No reconnaissance aircraft in history has operated globally in more hostile airspace or with such complete impunity than the SR-71, the world’s fastest jet-propelled aircraft.
The Blackbird’s performance and operational achievements placed it at the pinnacle of aviation technology developments during the Cold War.
The interesting video in this post features The U.S. Air Force SR-71 Blackbird Plane That Holds SIX World Records. In the video Museum Docent, Scott Willey describes the final record-setting flight of the National Air and Space Museum’s SR-71.
This Blackbird accrued about 2,800 hours of flight time during 24 years of active service with the U.S. Air Force.
On its last flight, March 6, 1990, Lt. Col. Ed Yielding and Lt. Col. Joseph Vida set a speed record by flying from Los Angeles to Washington, D.C., in 1 hour, 4 minutes, and 20 seconds, averaging 3,418 kilometers (2,124 miles) per hour.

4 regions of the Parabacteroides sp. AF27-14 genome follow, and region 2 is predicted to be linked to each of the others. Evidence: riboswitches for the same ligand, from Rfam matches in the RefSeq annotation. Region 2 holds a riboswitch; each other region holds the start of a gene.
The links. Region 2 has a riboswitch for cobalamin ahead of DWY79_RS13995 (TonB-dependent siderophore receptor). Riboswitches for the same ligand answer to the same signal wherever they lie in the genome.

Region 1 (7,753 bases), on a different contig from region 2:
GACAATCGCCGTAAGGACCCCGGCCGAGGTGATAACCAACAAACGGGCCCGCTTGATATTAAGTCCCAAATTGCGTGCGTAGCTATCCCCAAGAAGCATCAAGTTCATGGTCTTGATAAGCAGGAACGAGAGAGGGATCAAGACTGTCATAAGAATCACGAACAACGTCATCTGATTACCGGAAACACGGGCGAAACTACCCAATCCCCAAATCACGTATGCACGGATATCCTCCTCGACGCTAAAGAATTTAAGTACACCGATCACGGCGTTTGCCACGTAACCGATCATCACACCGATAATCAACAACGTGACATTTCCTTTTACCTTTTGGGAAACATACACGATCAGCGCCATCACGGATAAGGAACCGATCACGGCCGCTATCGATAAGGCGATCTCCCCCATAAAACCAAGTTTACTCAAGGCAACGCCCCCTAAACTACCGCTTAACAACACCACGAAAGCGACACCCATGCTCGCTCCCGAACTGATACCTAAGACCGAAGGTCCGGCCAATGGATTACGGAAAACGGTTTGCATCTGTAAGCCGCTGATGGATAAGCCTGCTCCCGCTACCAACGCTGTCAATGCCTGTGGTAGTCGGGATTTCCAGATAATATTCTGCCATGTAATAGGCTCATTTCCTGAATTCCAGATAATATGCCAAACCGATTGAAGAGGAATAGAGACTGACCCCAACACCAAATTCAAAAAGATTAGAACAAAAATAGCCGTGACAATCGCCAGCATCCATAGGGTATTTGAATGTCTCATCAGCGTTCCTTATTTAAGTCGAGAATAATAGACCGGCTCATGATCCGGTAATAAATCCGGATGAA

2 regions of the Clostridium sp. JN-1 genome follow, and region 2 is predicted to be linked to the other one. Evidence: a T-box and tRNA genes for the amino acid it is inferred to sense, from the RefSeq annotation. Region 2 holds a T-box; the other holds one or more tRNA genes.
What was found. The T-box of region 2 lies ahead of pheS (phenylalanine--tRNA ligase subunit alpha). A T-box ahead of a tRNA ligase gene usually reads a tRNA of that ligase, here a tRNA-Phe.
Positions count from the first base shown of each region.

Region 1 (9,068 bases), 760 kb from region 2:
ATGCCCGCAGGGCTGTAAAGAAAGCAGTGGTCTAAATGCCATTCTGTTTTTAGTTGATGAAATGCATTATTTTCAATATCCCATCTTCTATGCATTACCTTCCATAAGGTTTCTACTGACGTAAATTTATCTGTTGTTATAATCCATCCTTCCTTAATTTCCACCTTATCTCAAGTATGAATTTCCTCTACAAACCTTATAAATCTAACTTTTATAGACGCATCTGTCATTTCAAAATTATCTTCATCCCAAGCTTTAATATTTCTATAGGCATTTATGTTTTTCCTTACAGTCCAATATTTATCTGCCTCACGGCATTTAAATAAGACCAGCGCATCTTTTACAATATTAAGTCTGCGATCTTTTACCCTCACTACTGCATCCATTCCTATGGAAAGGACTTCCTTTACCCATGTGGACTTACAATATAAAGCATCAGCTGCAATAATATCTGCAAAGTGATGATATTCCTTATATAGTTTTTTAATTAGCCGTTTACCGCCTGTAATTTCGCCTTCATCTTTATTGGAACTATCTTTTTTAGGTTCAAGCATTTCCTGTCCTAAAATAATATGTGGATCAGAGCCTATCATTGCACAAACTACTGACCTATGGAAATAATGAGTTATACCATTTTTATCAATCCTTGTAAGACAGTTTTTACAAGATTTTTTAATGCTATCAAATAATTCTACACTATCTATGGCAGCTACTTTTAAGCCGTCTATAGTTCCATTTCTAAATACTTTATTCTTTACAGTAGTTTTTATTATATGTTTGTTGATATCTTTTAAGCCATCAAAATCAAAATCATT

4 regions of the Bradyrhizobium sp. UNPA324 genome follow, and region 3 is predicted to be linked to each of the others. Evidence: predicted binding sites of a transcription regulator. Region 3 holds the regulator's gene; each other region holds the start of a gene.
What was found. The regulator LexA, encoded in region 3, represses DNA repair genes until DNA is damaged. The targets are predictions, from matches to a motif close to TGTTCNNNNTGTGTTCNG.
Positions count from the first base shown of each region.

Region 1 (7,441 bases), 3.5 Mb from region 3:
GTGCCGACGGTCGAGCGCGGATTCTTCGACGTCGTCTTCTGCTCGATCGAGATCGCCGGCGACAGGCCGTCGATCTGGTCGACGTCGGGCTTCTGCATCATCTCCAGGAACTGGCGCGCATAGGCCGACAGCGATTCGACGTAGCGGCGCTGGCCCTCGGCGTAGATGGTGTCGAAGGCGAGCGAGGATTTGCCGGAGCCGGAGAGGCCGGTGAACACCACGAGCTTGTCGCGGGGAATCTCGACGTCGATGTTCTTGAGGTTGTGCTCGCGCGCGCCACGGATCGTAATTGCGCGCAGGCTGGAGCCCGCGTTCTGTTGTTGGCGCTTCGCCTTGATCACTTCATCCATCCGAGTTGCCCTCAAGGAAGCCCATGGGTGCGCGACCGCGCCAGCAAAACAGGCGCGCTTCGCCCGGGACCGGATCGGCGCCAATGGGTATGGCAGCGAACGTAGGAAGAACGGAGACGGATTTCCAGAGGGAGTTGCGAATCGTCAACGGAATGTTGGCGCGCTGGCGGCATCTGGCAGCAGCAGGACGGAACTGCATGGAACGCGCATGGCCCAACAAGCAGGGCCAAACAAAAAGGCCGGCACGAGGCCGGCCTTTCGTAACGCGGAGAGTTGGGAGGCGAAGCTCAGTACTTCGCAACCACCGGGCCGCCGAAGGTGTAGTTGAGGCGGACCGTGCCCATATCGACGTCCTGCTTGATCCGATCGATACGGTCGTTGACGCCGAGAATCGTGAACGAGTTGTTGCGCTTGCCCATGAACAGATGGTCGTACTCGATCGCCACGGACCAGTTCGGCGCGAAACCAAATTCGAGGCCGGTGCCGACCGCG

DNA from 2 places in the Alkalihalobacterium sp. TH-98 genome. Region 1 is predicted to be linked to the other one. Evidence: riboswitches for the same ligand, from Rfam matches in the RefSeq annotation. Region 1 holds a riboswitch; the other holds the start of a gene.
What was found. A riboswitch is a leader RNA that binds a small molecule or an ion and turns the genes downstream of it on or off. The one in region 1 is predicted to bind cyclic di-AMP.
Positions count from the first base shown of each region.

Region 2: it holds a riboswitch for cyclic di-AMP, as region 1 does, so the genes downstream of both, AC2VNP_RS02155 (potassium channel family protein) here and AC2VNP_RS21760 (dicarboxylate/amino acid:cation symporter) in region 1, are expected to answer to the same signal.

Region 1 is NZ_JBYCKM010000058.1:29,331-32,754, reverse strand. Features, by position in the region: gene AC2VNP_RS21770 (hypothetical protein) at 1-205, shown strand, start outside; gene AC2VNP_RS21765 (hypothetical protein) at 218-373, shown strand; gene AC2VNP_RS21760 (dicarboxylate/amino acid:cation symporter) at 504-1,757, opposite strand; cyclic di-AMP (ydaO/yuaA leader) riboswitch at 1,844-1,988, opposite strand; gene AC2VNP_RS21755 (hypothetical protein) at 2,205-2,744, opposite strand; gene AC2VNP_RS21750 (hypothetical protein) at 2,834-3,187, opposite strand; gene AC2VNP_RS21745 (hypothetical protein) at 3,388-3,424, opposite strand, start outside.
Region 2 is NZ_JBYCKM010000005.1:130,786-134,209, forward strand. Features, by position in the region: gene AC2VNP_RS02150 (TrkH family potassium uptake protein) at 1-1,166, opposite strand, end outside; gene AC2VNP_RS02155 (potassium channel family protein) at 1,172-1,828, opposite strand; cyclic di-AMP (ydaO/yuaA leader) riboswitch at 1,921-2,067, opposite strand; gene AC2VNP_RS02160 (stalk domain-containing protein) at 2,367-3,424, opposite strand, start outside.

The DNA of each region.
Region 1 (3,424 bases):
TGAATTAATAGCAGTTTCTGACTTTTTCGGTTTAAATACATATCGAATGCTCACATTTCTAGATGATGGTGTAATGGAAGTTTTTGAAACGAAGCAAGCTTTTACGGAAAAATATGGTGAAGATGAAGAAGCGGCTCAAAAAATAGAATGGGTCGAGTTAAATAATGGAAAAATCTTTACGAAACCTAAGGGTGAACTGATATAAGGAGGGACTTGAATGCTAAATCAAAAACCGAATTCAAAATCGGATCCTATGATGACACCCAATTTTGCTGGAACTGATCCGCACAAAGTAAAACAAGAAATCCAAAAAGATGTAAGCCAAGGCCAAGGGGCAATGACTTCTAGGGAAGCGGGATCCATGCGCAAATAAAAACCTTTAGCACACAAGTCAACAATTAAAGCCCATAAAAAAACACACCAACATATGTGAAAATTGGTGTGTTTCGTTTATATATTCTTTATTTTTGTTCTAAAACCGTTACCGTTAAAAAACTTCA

At the flight’s conclusion, they landed at Washington-Dulles International Airport and turned the airplane over to the Smithsonian.
The Lockheed SR-71 Blackbird also broke the world’s record for sustained altitude in horizontal flight at 25,929 meters (85,069 feet).
The same day another SR-71 set an absolute speed record of 3,529.6 kilometers per hour (2,193.2 miles per hour), approximately Mach 3.3.